The Council on American-Islamic Relations sent out its usual roundup Tuesday of news stories alleging the mistreatment of Muslims in America. There was a story critical of the FBI harassment of Muslims in Queens, N.Y., in the wake of the arrest of a suspected terrorist. Another story concerned calls for an investigation into an FBI shooting that left Detroit Imam Luqman Ameen Abdullah dead. There were also notices of CAIR banquets.
There was no story about Noor Faleh Almaleki. Her father, Faleh Hassan Almaleki, has been arrested for running down his 20-year-old daughter, as well as the mother of her live-in boyfriend, on Oct. 20 in an Arizona parking lot with his 2000 Jeep Grand Cherokee. On Monday, Noor Almaleki died, in what is considered the latest "honor killing" in America.
According to news reports, the father, who moved his family from Iraq in the mid-1990s, was angry because his daughter had become "too Westernized." Before Noor Almaleki died, a local prosecutor described the crime as "an attempted honor killing."
After the incident, Faleh Almaleki fled across the border to Mexico, then London. He was extradited and charged with two counts of aggravated assault on Saturday. The judge then assigned him an attorney. He has yet to enter a plea on the charges, which are likely to be upgraded to include murder or manslaughter.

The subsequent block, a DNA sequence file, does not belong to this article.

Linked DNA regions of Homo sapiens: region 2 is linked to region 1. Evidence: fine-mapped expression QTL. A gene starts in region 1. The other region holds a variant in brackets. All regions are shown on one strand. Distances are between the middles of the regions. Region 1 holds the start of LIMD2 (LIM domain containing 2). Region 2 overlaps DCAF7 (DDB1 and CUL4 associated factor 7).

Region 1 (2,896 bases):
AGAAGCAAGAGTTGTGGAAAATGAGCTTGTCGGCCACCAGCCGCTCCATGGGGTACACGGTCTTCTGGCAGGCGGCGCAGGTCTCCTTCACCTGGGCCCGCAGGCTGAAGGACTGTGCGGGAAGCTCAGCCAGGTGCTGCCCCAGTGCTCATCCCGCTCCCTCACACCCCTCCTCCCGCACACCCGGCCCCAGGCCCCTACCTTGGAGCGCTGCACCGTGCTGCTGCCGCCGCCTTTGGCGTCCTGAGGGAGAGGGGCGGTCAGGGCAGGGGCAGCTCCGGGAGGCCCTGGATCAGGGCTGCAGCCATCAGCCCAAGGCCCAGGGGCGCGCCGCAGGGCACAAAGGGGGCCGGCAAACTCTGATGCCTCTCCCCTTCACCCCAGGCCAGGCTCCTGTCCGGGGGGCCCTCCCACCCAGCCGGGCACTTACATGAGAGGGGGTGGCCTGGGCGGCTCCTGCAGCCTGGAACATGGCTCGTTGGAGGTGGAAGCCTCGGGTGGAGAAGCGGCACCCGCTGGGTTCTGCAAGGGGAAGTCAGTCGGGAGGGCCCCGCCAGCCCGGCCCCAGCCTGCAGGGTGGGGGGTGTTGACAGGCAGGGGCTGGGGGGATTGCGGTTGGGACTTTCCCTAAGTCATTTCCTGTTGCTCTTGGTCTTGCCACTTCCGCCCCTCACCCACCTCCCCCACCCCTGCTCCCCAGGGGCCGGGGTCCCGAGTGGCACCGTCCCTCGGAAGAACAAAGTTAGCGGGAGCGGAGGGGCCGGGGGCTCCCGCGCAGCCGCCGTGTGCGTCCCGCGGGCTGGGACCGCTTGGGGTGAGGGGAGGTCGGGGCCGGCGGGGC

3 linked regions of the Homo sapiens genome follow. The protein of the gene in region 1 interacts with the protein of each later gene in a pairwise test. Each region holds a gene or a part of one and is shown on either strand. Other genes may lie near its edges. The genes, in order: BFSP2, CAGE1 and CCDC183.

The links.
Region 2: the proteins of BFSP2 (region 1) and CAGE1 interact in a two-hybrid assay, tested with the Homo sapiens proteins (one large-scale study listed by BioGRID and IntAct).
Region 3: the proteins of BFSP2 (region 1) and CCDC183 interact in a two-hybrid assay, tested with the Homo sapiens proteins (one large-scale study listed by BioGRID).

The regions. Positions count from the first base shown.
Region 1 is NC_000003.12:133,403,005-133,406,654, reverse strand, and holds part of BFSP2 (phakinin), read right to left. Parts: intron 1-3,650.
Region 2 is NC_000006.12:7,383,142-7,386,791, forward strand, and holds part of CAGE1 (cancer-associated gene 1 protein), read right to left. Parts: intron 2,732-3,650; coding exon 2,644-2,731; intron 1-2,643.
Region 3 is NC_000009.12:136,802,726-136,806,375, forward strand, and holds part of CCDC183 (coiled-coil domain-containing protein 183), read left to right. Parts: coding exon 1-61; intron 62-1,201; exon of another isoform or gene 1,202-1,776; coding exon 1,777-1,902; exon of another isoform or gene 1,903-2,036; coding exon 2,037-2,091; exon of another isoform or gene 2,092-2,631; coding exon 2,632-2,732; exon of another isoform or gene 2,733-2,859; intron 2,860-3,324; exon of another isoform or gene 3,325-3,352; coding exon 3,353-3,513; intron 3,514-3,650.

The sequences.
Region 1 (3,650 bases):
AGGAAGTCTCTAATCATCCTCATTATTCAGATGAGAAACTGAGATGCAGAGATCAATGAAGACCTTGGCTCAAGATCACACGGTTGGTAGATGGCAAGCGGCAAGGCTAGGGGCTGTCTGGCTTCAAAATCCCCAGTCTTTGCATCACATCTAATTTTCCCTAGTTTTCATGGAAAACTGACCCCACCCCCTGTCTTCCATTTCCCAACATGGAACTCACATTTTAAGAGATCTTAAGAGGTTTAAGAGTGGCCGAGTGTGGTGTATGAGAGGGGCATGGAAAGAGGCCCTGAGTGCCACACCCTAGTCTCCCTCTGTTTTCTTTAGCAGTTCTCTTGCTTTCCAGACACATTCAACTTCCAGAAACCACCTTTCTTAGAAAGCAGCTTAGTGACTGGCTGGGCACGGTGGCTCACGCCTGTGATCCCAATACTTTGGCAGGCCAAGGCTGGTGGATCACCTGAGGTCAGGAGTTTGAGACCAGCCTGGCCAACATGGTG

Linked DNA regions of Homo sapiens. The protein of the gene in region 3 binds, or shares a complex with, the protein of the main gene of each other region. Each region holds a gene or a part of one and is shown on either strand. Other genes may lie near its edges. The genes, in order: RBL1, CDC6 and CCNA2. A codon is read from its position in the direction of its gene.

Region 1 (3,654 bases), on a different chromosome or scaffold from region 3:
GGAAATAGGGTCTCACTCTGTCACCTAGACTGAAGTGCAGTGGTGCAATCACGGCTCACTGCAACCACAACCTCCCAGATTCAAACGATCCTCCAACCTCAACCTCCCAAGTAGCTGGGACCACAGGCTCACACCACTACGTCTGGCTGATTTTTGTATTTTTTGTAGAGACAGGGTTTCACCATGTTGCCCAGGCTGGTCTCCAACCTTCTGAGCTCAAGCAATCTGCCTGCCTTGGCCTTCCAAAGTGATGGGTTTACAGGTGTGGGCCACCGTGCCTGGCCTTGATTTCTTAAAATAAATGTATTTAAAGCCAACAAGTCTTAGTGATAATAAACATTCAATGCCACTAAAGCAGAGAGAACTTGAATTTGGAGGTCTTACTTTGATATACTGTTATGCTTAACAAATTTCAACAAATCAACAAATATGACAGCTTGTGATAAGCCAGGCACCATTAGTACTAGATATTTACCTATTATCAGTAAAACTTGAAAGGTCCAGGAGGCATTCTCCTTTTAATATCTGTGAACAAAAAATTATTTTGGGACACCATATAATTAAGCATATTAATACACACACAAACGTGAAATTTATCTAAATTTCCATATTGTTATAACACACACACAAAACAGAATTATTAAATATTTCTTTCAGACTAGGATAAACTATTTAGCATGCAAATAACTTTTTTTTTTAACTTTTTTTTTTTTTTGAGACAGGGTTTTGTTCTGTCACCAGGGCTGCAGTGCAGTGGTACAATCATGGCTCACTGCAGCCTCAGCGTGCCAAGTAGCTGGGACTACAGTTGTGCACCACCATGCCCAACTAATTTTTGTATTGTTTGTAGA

Before the 20-year-old died, prosecutor Stephanie Low told a Maricopa County court that, "By his own admission, this was an intentional act and the reason was that his daughter had brought shame upon him and his family." So where is CAIR, which bills itself as "America's largest Muslim civil liberties and advocacy organization?" Spokesman Ibrahim Hooper told me, "We tend to deal with things that are related to Islam and the Muslim community."
Hooper added that CAIR does not "believe there's any so-called honor in an honor killing. These things occur. They're completely against Islamic beliefs. There's no justification." And: "Horrible things happen all over the world. Domestic abuse among families goes along religious lines," based on false justifications.
In short, CAIR will make a stink when (male) imams are not allowed to board a Minneapolis plane, but don't expect the organization to make an issue of honor killings.
The Arizona-based American Islamic Forum for Democracy, however, released a statement that mourned the young woman's death and called on the Muslim community to abandon its "denial that honor killings are an issue."
The group's founder, M. Zuhdi Jasser, who practices internal medicine, suggested that while groups like CAIR may want to paper over the cultural Islamic roots of honor killing, they do exist. And: "If you identify the pathology wrong -- in an incorrect fashion -- you will never treat the disease."
Hooper told me that "the hate bloggers are trying to insert Islam" into Noor Almaleki's death. But the true haters are those who want to disguise honor killings as pious and selfless, when they are in fact brutish and cowardly.
Or as Low noted when she argued for high bail, "The defendant tries to hide behind his moral convictions, and yet he also fled."
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